Skip Ribbon Commands
Skip to main content
.
Search
Model United Nations at AUC Celebrates 25th Anniversary
Model United Nations at AUC Celebrates 25th Anniversary
The largest student-run activity on campus with more than 500 members, MUN went from an experiment to an institution
In 1989, the United Nations Association invited AUC to send a Model United Nations (MUN) delegation to Moscow for its annual conference. Tim Sullivan, provost emeritus and former political science professor, recruited a number of distinguished AUC students and flew to Moscow. The team fared well, and a tradition was born: the Cairo International Model United Nations (CIMUN), which has flourished over the years to become the largest and most prestigious Model United Nations conference in Africa and the Middle East, as well as the largest student-run activity on campus with more than 500 members. Today, the conference is celebrating its 25th anniversary.

“The Model United Nations at AUC started as an experiment and is now an institution,” said Sullivan. “I wanted to use it, and the Model Arab League (MAL), to teach students how to think creatively out of the box, how to take responsibility for their actions, and how to organize and manage a program. I think it has been a marvelous success, and I am very proud of all the students who have benefited from participating in it over the years.”

This week, CIMUN managed their biggest event of the year –– the annual conference at AUC New Cairo. Speakers at the conference included Khawla Mattar, director of the UN Information Center in Cairo, on behalf of UN Secretary-General Ban Ki-Moon; and Ambassador Hesham Badr, deputy foreign minister and head of multilateral affairs at the Egyptian Ministry of Foreign Affairs. AUC President Lisa Anderson and May Kassem, associate professor of political science, were also in attendance.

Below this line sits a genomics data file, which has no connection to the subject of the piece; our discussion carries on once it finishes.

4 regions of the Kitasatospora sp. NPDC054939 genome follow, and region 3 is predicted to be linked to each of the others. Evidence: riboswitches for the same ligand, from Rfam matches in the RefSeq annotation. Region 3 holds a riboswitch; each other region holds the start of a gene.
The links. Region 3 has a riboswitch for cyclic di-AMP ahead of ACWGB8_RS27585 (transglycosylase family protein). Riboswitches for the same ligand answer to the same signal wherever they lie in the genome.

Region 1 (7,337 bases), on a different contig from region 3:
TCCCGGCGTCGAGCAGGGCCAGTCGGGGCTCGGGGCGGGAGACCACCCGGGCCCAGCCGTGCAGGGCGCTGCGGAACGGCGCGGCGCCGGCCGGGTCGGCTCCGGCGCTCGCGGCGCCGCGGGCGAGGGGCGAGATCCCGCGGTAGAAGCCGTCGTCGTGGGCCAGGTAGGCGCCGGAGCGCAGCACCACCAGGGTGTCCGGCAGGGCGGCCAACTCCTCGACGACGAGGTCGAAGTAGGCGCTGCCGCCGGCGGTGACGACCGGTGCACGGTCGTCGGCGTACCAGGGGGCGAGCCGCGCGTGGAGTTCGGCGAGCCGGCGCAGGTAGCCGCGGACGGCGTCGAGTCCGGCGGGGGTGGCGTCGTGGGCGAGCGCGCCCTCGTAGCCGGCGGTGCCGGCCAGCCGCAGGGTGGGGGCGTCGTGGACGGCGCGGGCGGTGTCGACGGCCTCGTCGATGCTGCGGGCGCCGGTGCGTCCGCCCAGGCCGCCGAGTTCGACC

“The conference was both exciting and stressful, as we have been working the entire year toward this week’s events,” said Hussein Heiba, head of CIMUN’s organizing committee. “This year, our slogan was ‘The Change of Power, the Power of Change.’ Our goals were to build a strong platform, to continue competing at the highest level possible and to leave a legacy and foundation for the next set of leaders.

The conference caps what has been a busy and productive year for CIMUN. It hosted an iftar (breakfast) and activities for approximately 60 orphans during Ramadan; held a three-day MUN conference for refugees that included 30 participating delegates; collaborated with the Student Union to organize an on-campus awareness program about the plight of people in Gaza that raised a total of LE 300,000 in aid; hosted the seventh Junior Cairo International Model United Nations conference, bringing more than 500 students from 26 different high schools to AUC New Cairo; and collaborated and formed a partnership with the United Nations programs in Egypt. “I’m very happy about what we have achieved and honored to be part of the high board of the 25th CIMUN,” said Heiba.

CIMUN began as a single simulation of the United Nations Security Council and has grown over the years to include several major UN fields of operation. Each year, participants engage in lively discussions about a variety of challenging and controversial topics on the agenda of the UN and international community, paving the way for many to occupy leading posts in foreign diplomacy and public service after graduation.